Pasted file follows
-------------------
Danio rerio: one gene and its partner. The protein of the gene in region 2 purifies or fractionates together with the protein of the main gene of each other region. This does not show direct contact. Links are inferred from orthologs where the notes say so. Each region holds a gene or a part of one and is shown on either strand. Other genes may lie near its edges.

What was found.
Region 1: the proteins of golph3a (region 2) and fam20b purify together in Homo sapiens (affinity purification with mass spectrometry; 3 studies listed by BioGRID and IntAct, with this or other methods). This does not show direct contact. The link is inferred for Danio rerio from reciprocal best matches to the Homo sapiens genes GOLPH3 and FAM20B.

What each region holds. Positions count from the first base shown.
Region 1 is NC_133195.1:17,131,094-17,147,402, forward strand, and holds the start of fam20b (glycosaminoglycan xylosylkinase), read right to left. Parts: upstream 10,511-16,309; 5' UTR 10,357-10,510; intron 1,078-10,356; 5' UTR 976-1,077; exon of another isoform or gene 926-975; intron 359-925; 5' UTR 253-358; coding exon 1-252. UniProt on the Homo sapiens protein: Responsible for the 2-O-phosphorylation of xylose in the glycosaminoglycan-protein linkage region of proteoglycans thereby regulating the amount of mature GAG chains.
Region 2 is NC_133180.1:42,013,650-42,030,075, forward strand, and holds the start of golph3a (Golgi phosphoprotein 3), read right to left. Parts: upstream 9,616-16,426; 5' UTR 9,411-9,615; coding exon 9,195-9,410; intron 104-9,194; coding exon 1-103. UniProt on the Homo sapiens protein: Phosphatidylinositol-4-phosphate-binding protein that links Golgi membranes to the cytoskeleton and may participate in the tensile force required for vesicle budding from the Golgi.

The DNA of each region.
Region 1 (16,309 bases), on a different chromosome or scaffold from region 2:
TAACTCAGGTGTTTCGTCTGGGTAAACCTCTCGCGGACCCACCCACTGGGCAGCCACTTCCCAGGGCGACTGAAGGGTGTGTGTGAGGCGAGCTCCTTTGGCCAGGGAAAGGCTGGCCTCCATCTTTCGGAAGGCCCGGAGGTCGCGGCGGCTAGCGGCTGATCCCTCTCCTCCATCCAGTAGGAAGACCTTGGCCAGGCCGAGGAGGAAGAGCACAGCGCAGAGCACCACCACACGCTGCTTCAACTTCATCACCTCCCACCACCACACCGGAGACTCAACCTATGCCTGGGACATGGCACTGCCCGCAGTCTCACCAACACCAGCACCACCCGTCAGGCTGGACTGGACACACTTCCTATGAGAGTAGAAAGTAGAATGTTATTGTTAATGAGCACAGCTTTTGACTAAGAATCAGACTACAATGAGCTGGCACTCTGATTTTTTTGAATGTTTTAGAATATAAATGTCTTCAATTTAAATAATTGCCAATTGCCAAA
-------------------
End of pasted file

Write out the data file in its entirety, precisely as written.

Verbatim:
Danio rerio: one gene and its partner. The protein of the gene in region 2 purifies or fractionates together with the protein of the main gene of each other region. This does not show direct contact. Links are inferred from orthologs where the notes say so. Each region holds a gene or a part of one and is shown on either strand. Other genes may lie near its edges.

What was found.
Region 1: the proteins of golph3a (region 2) and fam20b purify together in Homo sapiens (affinity purification with mass spectrometry; 3 studies listed by BioGRID and IntAct, with this or other methods). This does not show direct contact. The link is inferred for Danio rerio from reciprocal best matches to the Homo sapiens genes GOLPH3 and FAM20B.

What each region holds. Positions count from the first base shown.
Region 1 is NC_133195.1:17,131,094-17,147,402, forward strand, and holds the start of fam20b (glycosaminoglycan xylosylkinase), read right to left. Parts: upstream 10,511-16,309; 5' UTR 10,357-10,510; intron 1,078-10,356; 5' UTR 976-1,077; exon of another isoform or gene 926-975; intron 359-925; 5' UTR 253-358; coding exon 1-252. UniProt on the Homo sapiens protein: Responsible for the 2-O-phosphorylation of xylose in the glycosaminoglycan-protein linkage region of proteoglycans thereby regulating the amount of mature GAG chains.
Region 2 is NC_133180.1:42,013,650-42,030,075, forward strand, and holds the start of golph3a (Golgi phosphoprotein 3), read right to left. Parts: upstream 9,616-16,426; 5' UTR 9,411-9,615; coding exon 9,195-9,410; intron 104-9,194; coding exon 1-103. UniProt on the Homo sapiens protein: Phosphatidylinositol-4-phosphate-binding protein that links Golgi membranes to the cytoskeleton and may participate in the tensile force required for vesicle budding from the Golgi.

The DNA of each region.
Region 1 (16,309 bases), on a different chromosome or scaffold from region 2:
TAACTCAGGTGTTTCGTCTGGGTAAACCTCTCGCGGACCCACCCACTGGGCAGCCACTTCCCAGGGCGACTGAAGGGTGTGTGTGAGGCGAGCTCCTTTGGCCAGGGAAAGGCTGGCCTCCATCTTTCGGAAGGCCCGGAGGTCGCGGCGGCTAGCGGCTGATCCCTCTCCTCCATCCAGTAGGAAGACCTTGGCCAGGCCGAGGAGGAAGAGCACAGCGCAGAGCACCACCACACGCTGCTTCAACTTCATCACCTCCCACCACCACACCGGAGACTCAACCTATGCCTGGGACATGGCACTGCCCGCAGTCTCACCAACACCAGCACCACCCGTCAGGCTGGACTGGACACACTTCCTATGAGAGTAGAAAGTAGAATGTTATTGTTAATGAGCACAGCTTTTGACTAAGAATCAGACTACAATGAGCTGGCACTCTGATTTTTTTGAATGTTTTAGAATATAAATGTCTTCAATTTAAATAATTGCCAATTGCCAAA